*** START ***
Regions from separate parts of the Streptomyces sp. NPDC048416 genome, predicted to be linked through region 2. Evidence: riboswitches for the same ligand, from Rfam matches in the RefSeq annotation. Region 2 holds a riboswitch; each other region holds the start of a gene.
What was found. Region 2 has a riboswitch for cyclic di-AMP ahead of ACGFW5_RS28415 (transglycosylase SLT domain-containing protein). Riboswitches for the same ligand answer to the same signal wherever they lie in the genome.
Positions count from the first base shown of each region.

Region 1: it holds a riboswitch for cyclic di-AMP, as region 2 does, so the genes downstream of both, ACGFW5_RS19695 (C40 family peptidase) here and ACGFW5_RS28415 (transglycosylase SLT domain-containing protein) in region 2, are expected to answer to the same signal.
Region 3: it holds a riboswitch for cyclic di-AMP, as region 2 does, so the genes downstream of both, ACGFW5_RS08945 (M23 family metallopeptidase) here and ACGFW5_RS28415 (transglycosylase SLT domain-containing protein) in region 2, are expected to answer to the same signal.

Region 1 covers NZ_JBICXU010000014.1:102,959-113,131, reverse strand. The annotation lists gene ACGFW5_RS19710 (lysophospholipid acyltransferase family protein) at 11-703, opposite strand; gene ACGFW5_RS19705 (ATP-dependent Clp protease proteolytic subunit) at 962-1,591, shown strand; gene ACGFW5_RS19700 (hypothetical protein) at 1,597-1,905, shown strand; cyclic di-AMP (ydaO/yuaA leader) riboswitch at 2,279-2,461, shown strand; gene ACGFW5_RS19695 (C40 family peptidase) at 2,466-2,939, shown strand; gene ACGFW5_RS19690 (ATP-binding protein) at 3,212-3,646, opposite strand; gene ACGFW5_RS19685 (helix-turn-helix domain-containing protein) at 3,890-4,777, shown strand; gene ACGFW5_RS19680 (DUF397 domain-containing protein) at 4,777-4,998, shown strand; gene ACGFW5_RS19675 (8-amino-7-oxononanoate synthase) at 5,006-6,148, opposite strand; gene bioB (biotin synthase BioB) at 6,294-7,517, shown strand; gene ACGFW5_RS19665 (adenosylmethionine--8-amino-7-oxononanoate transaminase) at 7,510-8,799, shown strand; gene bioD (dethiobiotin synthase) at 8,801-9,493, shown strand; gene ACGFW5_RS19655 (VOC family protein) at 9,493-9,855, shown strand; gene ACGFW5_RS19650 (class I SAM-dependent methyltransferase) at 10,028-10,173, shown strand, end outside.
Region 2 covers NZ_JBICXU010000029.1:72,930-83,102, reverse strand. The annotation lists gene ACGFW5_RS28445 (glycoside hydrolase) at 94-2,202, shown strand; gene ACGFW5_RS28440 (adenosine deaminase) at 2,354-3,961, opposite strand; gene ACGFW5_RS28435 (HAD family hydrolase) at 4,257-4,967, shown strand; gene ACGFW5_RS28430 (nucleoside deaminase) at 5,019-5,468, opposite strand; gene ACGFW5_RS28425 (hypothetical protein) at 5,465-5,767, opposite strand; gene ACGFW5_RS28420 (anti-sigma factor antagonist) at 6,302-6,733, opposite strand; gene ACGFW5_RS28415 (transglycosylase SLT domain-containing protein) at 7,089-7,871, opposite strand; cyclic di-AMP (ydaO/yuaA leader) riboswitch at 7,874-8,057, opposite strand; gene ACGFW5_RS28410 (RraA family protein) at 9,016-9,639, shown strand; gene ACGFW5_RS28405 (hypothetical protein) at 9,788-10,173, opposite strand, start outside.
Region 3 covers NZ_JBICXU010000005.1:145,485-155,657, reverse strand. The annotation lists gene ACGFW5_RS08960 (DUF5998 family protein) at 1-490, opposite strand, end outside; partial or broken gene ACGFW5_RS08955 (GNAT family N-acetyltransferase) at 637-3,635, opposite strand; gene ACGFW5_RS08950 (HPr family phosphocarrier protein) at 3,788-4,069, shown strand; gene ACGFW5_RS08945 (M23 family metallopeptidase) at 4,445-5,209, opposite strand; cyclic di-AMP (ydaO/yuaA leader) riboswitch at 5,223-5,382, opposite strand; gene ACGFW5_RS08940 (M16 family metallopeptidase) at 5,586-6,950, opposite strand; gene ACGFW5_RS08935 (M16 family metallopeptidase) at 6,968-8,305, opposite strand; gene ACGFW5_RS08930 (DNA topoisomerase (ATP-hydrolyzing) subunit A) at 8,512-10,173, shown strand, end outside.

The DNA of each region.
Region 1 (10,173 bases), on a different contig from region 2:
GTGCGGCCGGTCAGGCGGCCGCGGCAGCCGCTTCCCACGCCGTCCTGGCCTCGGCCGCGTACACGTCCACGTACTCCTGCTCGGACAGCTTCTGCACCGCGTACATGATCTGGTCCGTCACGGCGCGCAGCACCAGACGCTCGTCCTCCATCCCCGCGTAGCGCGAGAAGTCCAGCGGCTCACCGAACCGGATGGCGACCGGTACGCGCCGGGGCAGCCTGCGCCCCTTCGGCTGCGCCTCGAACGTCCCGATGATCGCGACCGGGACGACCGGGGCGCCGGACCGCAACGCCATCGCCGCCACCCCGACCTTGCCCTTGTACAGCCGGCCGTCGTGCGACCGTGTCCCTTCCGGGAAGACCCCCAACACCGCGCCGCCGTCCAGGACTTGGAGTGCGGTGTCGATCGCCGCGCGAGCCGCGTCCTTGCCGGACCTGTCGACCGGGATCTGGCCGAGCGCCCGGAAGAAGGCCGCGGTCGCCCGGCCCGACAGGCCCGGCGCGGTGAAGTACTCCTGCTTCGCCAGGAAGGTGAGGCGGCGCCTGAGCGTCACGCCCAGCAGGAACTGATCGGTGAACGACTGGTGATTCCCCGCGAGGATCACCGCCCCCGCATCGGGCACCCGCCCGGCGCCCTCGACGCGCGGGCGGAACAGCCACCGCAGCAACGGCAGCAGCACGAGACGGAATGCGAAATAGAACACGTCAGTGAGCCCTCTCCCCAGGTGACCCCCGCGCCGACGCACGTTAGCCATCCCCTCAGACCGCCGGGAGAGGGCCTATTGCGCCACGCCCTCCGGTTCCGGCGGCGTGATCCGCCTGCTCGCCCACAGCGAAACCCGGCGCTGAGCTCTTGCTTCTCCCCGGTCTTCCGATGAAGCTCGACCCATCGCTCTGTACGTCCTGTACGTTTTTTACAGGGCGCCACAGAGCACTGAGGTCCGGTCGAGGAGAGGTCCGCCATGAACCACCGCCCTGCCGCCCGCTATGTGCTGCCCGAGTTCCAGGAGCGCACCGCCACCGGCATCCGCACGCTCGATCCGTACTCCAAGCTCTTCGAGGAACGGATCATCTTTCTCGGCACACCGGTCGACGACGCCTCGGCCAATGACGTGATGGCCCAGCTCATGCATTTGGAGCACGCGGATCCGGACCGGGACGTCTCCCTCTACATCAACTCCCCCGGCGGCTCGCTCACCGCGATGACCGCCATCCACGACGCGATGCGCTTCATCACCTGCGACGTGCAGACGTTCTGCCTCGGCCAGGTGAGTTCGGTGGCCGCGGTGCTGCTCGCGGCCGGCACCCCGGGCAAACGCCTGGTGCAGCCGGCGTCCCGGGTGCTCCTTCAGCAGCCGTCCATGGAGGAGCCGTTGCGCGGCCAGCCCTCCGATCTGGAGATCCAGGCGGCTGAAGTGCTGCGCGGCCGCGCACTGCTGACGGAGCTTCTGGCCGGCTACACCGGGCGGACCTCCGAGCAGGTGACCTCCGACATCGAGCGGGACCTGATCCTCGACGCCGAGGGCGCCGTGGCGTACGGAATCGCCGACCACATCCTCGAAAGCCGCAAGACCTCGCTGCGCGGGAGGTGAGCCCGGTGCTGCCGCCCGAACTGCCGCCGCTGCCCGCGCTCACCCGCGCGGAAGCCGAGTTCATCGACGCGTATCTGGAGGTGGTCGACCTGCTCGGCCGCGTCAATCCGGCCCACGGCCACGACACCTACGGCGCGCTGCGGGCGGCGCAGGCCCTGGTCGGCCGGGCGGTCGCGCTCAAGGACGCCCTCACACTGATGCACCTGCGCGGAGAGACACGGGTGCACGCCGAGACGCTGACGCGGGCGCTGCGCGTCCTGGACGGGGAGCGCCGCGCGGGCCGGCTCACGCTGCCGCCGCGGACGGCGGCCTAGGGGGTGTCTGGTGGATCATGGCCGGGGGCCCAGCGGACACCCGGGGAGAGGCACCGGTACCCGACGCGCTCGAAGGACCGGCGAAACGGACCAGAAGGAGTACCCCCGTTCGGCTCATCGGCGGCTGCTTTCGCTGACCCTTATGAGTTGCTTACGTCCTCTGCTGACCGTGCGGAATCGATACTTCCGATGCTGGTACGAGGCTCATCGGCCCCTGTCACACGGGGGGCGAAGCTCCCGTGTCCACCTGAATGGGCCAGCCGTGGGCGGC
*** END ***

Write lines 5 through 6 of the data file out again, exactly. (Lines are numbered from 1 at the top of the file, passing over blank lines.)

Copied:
Region 3: it holds a riboswitch for cyclic di-AMP, as region 2 does, so the genes downstream of both, ACGFW5_RS08945 (M23 family metallopeptidase) here and ACGFW5_RS28415 (transglycosylase SLT domain-containing protein) in region 2, are expected to answer to the same signal.

Region 1 covers NZ_JBICXU010000014.1:102,959-113,131, reverse strand. The annotation lists gene ACGFW5_RS19710 (lysophospholipid acyltransferase family protein) at 11-703, opposite strand; gene ACGFW5_RS19705 (ATP-dependent Clp protease proteolytic subunit) at 962-1,591, shown strand; gene ACGFW5_RS19700 (hypothetical protein) at 1,597-1,905, shown strand; cyclic di-AMP (ydaO/yuaA leader) riboswitch at 2,279-2,461, shown strand; gene ACGFW5_RS19695 (C40 family peptidase) at 2,466-2,939, shown strand; gene ACGFW5_RS19690 (ATP-binding protein) at 3,212-3,646, opposite strand; gene ACGFW5_RS19685 (helix-turn-helix domain-containing protein) at 3,890-4,777, shown strand; gene ACGFW5_RS19680 (DUF397 domain-containing protein) at 4,777-4,998, shown strand; gene ACGFW5_RS19675 (8-amino-7-oxononanoate synthase) at 5,006-6,148, opposite strand; gene bioB (biotin synthase BioB) at 6,294-7,517, shown strand; gene ACGFW5_RS19665 (adenosylmethionine--8-amino-7-oxononanoate transaminase) at 7,510-8,799, shown strand; gene bioD (dethiobiotin synthase) at 8,801-9,493, shown strand; gene ACGFW5_RS19655 (VOC family protein) at 9,493-9,855, shown strand; gene ACGFW5_RS19650 (class I SAM-dependent methyltransferase) at 10,028-10,173, shown strand, end outside.